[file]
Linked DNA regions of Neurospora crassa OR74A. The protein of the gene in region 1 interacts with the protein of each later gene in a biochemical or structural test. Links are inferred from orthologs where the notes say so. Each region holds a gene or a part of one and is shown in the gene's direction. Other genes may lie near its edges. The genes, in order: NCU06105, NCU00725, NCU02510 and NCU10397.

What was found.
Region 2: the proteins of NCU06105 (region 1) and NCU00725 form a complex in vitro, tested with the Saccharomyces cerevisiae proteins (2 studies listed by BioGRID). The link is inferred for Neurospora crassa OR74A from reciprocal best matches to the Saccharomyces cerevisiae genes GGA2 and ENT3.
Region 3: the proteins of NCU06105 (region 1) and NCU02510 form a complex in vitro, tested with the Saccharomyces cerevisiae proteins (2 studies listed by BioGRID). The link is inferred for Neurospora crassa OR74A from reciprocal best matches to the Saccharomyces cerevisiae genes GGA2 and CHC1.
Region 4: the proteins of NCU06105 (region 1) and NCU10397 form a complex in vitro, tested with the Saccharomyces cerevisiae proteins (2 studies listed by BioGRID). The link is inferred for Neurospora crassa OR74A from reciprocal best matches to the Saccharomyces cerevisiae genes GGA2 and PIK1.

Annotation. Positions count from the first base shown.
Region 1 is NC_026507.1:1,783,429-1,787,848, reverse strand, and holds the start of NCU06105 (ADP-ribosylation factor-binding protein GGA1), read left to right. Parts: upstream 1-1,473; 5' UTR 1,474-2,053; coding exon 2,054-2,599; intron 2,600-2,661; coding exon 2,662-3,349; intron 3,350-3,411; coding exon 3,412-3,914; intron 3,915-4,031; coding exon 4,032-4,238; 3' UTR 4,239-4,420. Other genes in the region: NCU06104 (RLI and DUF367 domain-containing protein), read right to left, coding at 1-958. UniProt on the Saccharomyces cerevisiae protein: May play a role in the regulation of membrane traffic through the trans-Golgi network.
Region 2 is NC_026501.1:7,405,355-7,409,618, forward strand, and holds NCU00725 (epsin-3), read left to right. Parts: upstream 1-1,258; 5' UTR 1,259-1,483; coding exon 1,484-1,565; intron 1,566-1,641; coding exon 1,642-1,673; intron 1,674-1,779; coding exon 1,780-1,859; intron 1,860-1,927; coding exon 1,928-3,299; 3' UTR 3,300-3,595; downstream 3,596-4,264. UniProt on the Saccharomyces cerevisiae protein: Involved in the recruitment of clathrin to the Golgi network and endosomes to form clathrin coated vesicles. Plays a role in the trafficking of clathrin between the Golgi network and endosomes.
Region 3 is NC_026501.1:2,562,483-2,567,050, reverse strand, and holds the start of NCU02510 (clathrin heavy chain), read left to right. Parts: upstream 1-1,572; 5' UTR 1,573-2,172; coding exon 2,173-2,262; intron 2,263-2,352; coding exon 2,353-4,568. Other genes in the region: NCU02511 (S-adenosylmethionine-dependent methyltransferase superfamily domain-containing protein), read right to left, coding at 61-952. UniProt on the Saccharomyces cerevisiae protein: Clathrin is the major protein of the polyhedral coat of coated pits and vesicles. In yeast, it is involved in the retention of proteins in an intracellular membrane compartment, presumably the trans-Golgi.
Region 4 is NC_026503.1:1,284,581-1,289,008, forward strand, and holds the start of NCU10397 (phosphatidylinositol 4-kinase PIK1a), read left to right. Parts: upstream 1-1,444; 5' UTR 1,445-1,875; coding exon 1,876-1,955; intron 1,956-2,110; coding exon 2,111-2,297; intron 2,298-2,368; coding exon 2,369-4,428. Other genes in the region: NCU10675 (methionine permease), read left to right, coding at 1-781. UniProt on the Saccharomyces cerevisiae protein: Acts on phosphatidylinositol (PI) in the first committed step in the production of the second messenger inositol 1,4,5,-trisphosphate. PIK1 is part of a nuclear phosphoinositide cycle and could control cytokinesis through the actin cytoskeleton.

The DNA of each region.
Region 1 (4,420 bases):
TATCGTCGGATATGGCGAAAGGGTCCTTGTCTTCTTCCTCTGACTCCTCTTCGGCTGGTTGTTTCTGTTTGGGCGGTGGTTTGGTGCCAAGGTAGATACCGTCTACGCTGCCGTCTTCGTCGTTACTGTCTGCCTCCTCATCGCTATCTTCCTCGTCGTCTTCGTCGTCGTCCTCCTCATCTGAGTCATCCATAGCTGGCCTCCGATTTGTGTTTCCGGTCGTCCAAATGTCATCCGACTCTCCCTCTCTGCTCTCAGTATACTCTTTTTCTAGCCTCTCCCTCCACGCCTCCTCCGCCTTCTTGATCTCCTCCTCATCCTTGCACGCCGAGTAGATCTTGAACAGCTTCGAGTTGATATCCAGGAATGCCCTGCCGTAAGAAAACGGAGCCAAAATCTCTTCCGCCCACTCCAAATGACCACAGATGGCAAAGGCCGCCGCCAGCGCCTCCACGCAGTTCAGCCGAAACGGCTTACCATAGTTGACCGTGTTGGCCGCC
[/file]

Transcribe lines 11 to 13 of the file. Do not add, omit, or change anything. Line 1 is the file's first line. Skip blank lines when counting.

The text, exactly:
The DNA of each region.
Region 1 (4,420 bases):
TATCGTCGGATATGGCGAAAGGGTCCTTGTCTTCTTCCTCTGACTCCTCTTCGGCTGGTTGTTTCTGTTTGGGCGGTGGTTTGGTGCCAAGGTAGATACCGTCTACGCTGCCGTCTTCGTCGTTACTGTCTGCCTCCTCATCGCTATCTTCCTCGTCGTCTTCGTCGTCGTCCTCCTCATCTGAGTCATCCATAGCTGGCCTCCGATTTGTGTTTCCGGTCGTCCAAATGTCATCCGACTCTCCCTCTCTGCTCTCAGTATACTCTTTTTCTAGCCTCTCCCTCCACGCCTCCTCCGCCTTCTTGATCTCCTCCTCATCCTTGCACGCCGAGTAGATCTTGAACAGCTTCGAGTTGATATCCAGGAATGCCCTGCCGTAAGAAAACGGAGCCAAAATCTCTTCCGCCCACTCCAAATGACCACAGATGGCAAAGGCCGCCGCCAGCGCCTCCACGCAGTTCAGCCGAAACGGCTTACCATAGTTGACCGTGTTGGCCGCC